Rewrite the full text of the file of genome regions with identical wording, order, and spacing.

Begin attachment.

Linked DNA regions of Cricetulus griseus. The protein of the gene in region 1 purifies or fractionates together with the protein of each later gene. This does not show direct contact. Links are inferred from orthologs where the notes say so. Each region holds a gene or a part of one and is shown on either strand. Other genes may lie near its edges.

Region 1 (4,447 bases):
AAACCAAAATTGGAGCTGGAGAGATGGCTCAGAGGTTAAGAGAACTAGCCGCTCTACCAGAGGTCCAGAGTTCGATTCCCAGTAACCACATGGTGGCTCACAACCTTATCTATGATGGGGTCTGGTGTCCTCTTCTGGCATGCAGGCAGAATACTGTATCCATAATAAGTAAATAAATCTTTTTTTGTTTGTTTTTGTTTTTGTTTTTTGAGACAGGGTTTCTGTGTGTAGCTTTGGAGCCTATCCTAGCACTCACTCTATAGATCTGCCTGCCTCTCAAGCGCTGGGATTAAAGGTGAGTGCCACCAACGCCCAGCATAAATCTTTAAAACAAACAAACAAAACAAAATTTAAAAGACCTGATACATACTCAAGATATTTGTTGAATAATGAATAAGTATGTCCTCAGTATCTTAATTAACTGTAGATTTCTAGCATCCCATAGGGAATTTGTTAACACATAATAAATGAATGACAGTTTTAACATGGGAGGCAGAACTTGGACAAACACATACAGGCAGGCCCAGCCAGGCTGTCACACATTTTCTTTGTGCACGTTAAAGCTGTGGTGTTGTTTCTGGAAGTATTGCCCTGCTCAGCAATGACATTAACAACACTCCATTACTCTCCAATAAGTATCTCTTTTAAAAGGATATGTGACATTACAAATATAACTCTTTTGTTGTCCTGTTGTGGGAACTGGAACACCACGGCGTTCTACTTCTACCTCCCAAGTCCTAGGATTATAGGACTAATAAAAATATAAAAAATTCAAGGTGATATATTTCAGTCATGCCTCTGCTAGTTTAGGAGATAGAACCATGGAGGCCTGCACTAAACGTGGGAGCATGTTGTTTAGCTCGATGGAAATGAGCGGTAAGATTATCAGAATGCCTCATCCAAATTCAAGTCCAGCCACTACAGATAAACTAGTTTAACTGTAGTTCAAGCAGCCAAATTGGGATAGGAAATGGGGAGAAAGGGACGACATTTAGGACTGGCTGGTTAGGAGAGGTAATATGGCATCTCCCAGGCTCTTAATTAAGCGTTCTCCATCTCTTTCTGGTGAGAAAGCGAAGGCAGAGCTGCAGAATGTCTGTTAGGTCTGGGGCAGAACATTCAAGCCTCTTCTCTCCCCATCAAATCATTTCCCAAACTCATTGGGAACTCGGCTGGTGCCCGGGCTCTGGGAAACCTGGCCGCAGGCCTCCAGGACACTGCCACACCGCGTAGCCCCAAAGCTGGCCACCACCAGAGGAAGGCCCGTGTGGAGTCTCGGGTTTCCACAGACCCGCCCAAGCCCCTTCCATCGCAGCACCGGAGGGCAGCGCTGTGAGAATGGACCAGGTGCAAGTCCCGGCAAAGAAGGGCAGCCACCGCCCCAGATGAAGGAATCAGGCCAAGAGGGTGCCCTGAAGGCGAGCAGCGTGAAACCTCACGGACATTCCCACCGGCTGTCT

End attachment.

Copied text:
Linked DNA regions of Cricetulus griseus. The protein of the gene in region 1 purifies or fractionates together with the protein of each later gene. This does not show direct contact. Links are inferred from orthologs where the notes say so. Each region holds a gene or a part of one and is shown on either strand. Other genes may lie near its edges.

Region 1 (4,447 bases):
AAACCAAAATTGGAGCTGGAGAGATGGCTCAGAGGTTAAGAGAACTAGCCGCTCTACCAGAGGTCCAGAGTTCGATTCCCAGTAACCACATGGTGGCTCACAACCTTATCTATGATGGGGTCTGGTGTCCTCTTCTGGCATGCAGGCAGAATACTGTATCCATAATAAGTAAATAAATCTTTTTTTGTTTGTTTTTGTTTTTGTTTTTTGAGACAGGGTTTCTGTGTGTAGCTTTGGAGCCTATCCTAGCACTCACTCTATAGATCTGCCTGCCTCTCAAGCGCTGGGATTAAAGGTGAGTGCCACCAACGCCCAGCATAAATCTTTAAAACAAACAAACAAAACAAAATTTAAAAGACCTGATACATACTCAAGATATTTGTTGAATAATGAATAAGTATGTCCTCAGTATCTTAATTAACTGTAGATTTCTAGCATCCCATAGGGAATTTGTTAACACATAATAAATGAATGACAGTTTTAACATGGGAGGCAGAACTTGGACAAACACATACAGGCAGGCCCAGCCAGGCTGTCACACATTTTCTTTGTGCACGTTAAAGCTGTGGTGTTGTTTCTGGAAGTATTGCCCTGCTCAGCAATGACATTAACAACACTCCATTACTCTCCAATAAGTATCTCTTTTAAAAGGATATGTGACATTACAAATATAACTCTTTTGTTGTCCTGTTGTGGGAACTGGAACACCACGGCGTTCTACTTCTACCTCCCAAGTCCTAGGATTATAGGACTAATAAAAATATAAAAAATTCAAGGTGATATATTTCAGTCATGCCTCTGCTAGTTTAGGAGATAGAACCATGGAGGCCTGCACTAAACGTGGGAGCATGTTGTTTAGCTCGATGGAAATGAGCGGTAAGATTATCAGAATGCCTCATCCAAATTCAAGTCCAGCCACTACAGATAAACTAGTTTAACTGTAGTTCAAGCAGCCAAATTGGGATAGGAAATGGGGAGAAAGGGACGACATTTAGGACTGGCTGGTTAGGAGAGGTAATATGGCATCTCCCAGGCTCTTAATTAAGCGTTCTCCATCTCTTTCTGGTGAGAAAGCGAAGGCAGAGCTGCAGAATGTCTGTTAGGTCTGGGGCAGAACATTCAAGCCTCTTCTCTCCCCATCAAATCATTTCCCAAACTCATTGGGAACTCGGCTGGTGCCCGGGCTCTGGGAAACCTGGCCGCAGGCCTCCAGGACACTGCCACACCGCGTAGCCCCAAAGCTGGCCACCACCAGAGGAAGGCCCGTGTGGAGTCTCGGGTTTCCACAGACCCGCCCAAGCCCCTTCCATCGCAGCACCGGAGGGCAGCGCTGTGAGAATGGACCAGGTGCAAGTCCCGGCAAAGAAGGGCAGCCACCGCCCCAGATGAAGGAATCAGGCCAAGAGGGTGCCCTGAAGGCGAGCAGCGTGAAACCTCACGGACATTCCCACCGGCTGTCT